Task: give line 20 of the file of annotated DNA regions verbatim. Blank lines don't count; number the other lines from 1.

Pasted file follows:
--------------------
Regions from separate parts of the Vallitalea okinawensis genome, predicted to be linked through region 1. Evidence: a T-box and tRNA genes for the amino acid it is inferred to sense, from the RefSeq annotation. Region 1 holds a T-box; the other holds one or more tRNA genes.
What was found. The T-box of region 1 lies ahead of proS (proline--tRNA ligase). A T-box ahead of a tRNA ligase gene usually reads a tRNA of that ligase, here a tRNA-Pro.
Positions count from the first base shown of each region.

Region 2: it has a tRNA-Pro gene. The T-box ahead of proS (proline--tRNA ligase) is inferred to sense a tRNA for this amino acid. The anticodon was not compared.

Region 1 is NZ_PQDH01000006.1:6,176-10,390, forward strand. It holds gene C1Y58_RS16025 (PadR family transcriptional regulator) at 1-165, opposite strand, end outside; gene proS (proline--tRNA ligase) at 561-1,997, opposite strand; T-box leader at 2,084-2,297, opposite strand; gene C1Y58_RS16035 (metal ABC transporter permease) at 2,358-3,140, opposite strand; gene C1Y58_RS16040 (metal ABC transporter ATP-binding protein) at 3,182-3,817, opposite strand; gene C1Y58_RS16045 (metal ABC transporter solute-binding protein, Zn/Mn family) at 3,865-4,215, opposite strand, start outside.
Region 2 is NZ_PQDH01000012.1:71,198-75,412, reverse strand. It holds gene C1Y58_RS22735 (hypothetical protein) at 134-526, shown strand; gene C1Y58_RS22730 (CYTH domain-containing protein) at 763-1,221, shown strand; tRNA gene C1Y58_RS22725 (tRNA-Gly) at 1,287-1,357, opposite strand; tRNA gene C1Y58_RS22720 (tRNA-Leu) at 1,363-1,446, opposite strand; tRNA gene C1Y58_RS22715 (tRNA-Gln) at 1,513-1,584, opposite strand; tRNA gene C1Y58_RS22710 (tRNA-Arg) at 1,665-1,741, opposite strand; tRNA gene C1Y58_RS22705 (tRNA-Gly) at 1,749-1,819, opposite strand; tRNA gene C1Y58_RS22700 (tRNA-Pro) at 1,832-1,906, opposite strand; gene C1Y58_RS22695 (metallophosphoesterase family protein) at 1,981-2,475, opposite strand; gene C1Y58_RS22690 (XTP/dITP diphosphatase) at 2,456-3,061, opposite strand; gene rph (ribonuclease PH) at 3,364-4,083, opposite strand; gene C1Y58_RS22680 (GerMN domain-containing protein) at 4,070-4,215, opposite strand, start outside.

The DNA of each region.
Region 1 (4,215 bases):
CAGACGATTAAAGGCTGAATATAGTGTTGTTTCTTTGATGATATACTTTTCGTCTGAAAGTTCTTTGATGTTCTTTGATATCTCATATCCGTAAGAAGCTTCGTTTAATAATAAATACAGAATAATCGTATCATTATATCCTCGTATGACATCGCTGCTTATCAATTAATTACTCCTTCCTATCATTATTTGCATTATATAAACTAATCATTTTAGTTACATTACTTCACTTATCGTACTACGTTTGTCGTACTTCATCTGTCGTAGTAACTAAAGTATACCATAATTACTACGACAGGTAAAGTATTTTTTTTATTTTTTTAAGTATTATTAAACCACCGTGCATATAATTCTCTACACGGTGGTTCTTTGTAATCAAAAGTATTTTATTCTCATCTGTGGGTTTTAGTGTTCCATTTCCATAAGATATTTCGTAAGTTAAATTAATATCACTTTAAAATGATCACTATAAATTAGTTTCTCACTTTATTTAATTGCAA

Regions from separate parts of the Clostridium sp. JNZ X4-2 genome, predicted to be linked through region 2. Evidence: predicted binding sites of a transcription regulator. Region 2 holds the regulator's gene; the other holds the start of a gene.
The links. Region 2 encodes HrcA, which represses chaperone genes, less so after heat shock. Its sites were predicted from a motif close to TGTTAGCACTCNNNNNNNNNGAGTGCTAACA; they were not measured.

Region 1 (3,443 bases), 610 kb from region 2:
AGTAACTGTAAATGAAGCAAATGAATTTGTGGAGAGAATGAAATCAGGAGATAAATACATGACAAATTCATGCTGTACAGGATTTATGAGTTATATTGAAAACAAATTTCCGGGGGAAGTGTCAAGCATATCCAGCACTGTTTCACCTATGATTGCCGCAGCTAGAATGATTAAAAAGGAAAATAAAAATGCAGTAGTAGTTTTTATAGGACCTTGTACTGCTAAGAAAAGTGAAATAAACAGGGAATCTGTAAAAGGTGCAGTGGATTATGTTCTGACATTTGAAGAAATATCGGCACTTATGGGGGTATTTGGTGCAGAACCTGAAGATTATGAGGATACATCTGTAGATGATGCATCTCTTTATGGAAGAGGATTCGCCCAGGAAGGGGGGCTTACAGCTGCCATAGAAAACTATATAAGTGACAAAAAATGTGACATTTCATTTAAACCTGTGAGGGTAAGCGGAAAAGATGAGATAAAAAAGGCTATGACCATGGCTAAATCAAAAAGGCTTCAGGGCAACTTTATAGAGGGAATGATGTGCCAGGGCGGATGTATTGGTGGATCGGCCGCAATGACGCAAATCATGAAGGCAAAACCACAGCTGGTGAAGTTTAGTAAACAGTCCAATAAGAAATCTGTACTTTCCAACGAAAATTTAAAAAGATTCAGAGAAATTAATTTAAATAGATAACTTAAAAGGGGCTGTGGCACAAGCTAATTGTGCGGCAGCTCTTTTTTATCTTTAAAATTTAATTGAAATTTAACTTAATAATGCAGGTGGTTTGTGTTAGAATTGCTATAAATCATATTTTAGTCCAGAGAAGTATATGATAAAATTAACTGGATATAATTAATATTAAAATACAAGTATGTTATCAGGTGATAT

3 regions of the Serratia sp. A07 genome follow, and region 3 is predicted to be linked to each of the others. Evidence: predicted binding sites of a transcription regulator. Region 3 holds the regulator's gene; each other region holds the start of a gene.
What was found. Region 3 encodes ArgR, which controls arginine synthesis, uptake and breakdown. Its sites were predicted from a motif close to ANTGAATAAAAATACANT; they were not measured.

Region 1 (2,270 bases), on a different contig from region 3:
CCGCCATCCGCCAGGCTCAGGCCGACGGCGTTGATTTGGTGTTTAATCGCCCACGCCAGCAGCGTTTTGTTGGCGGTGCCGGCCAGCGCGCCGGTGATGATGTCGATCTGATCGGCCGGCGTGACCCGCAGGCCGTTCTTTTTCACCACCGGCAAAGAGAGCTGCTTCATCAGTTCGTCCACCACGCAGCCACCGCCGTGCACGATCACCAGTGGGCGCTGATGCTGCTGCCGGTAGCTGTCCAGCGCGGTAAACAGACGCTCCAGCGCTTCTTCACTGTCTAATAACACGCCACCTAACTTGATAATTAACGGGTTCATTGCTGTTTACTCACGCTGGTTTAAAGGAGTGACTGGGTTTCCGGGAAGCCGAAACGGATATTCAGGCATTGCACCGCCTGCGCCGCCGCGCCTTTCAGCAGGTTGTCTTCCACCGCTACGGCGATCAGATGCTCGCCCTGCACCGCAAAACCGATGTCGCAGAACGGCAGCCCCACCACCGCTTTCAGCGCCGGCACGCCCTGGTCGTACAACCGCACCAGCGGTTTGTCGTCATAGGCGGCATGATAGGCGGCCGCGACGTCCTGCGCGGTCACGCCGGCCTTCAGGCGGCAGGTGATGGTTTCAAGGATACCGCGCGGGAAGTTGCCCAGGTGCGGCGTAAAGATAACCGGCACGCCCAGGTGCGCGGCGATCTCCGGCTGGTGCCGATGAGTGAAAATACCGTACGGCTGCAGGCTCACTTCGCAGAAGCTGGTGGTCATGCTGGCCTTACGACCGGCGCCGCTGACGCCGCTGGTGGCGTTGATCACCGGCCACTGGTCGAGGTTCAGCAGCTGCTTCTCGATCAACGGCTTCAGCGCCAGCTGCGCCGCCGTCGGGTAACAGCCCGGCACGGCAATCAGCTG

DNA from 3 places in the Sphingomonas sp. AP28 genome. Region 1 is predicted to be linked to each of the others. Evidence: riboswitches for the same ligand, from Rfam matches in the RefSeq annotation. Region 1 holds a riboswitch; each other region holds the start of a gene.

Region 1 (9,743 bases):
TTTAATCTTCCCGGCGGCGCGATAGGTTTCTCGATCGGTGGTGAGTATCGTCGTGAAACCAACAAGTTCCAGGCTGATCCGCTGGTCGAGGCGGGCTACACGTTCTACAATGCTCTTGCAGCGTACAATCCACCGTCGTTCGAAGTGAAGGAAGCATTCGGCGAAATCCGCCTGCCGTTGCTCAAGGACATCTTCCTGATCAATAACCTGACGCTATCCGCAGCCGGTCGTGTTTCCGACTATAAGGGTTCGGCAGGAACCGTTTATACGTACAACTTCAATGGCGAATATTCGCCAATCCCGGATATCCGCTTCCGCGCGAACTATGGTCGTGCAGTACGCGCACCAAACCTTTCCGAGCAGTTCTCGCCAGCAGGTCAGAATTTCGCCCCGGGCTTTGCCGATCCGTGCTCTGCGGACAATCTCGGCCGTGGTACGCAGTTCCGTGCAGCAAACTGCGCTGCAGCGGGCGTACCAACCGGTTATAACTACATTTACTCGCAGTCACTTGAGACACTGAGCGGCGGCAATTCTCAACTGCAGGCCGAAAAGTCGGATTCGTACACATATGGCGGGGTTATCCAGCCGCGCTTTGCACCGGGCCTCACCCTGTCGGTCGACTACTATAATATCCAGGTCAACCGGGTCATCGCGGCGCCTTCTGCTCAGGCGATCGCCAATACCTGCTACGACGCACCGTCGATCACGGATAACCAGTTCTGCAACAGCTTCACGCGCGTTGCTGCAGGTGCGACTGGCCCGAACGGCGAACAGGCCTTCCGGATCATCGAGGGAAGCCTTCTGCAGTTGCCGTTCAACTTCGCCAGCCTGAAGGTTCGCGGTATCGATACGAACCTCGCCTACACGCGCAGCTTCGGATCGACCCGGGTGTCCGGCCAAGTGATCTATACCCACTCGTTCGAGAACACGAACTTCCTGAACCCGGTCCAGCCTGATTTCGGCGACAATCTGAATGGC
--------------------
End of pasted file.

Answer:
TTTAATCTTCCCGGCGGCGCGATAGGTTTCTCGATCGGTGGTGAGTATCGTCGTGAAACCAACAAGTTCCAGGCTGATCCGCTGGTCGAGGCGGGCTACACGTTCTACAATGCTCTTGCAGCGTACAATCCACCGTCGTTCGAAGTGAAGGAAGCATTCGGCGAAATCCGCCTGCCGTTGCTCAAGGACATCTTCCTGATCAATAACCTGACGCTATCCGCAGCCGGTCGTGTTTCCGACTATAAGGGTTCGGCAGGAACCGTTTATACGTACAACTTCAATGGCGAATATTCGCCAATCCCGGATATCCGCTTCCGCGCGAACTATGGTCGTGCAGTACGCGCACCAAACCTTTCCGAGCAGTTCTCGCCAGCAGGTCAGAATTTCGCCCCGGGCTTTGCCGATCCGTGCTCTGCGGACAATCTCGGCCGTGGTACGCAGTTCCGTGCAGCAAACTGCGCTGCAGCGGGCGTACCAACCGGTTATAACTACATTTACTCGCAGTCACTTGAGACACTGAGCGGCGGCAATTCTCAACTGCAGGCCGAAAAGTCGGATTCGTACACATATGGCGGGGTTATCCAGCCGCGCTTTGCACCGGGCCTCACCCTGTCGGTCGACTACTATAATATCCAGGTCAACCGGGTCATCGCGGCGCCTTCTGCTCAGGCGATCGCCAATACCTGCTACGACGCACCGTCGATCACGGATAACCAGTTCTGCAACAGCTTCACGCGCGTTGCTGCAGGTGCGACTGGCCCGAACGGCGAACAGGCCTTCCGGATCATCGAGGGAAGCCTTCTGCAGTTGCCGTTCAACTTCGCCAGCCTGAAGGTTCGCGGTATCGATACGAACCTCGCCTACACGCGCAGCTTCGGATCGACCCGGGTGTCCGGCCAAGTGATCTATACCCACTCGTTCGAGAACACGAACTTCCTGAACCCGGTCCAGCCTGATTTCGGCGACAATCTGAATGGC